President Donald Trump and First Lady Melania Trump helped load up cars and trucks with Harvey relief supplies at a church Saturday in suburban Houston. President Trump told drivers outside the First Church in Pearland, "Take care of yourself."
It may be an impolitic point to make at this meteorological moment, but sometimes bluntness helps clear the conceptual clouds. So here goes: The rhetoric around the Texas disaster relief effort is inspiring, but shouldn't political leaders' professed concern about their fellow citizens transcend national emergencies? Or to put it another way, why don't President Trump and the leading politicians of Texas practice what they preach? This week, Greg Abbott, Texas's governor, spoke movingly about the spirit of generosity and community on display in the Houston area's Dunkirk-like response to this natural disaster.
Mark White, a Democrat who served as the governor of Texas from 1983 to 1987, has died at the age of 77. During his time in office, White's most notable achievements came in education reform. In 1984, he signed landmark legislation that included the famous "no-pass, no play" law that said students must pass their classes to be eligible to participate in extracurricular activities.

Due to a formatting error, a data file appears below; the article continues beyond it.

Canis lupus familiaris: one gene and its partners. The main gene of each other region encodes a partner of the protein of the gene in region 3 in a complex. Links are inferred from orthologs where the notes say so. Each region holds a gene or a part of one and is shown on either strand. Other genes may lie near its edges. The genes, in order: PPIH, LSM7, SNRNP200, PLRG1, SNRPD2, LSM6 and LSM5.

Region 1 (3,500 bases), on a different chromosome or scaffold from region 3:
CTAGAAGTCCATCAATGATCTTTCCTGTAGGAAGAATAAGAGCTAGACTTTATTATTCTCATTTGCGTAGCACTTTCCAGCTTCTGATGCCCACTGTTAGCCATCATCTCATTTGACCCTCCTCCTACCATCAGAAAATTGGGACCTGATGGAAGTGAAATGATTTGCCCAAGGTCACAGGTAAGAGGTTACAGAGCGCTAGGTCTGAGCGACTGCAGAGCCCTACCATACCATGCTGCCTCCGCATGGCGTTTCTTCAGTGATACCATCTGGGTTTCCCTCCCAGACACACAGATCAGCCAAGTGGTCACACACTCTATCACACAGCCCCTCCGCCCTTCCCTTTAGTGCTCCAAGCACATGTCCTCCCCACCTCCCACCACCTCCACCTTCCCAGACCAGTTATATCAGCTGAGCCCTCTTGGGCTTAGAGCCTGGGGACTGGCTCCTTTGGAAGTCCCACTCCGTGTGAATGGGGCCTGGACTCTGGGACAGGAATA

The first Latino leader of the Democratic Party, Tom Perez, is in studio with host Jason Whitely and Bud Kennedy of the Star-Telegram. The chairman of the DNC, who also served as Labor Secretary under President Obama, discussed challenges facing the party and plans it as for Texas, and the future of House leader Nancy Pelosi.
On the strong chance state legislators don't know it, here's a definition of the word "precipitous": an action done suddenly and without careful consideration. Use in a sentence: "State leaders are acting precipitously in pressing the issue of school choice when they haven't yet fixed the state's nightmare of a school finance system."
Donald Trump's tagline on The Apprentice , the NBC reality show that helped maintain the real estate magnate's profile as he entered the political arena, was a natural fit. It was the sort of thing that sounded authentic coming from Trump.
State senators on Wednesday vented anger over Child Protective Services' continuing failure to check on thousands of potentially vulnerable children. The lawmakers pressed Gov. Greg Abbott's CPS overseer to promise to rapidly submit a plan for immediately laying eyes on more than 500 children who the agency says are "at highest risk of being abused or neglected" but haven't been visited.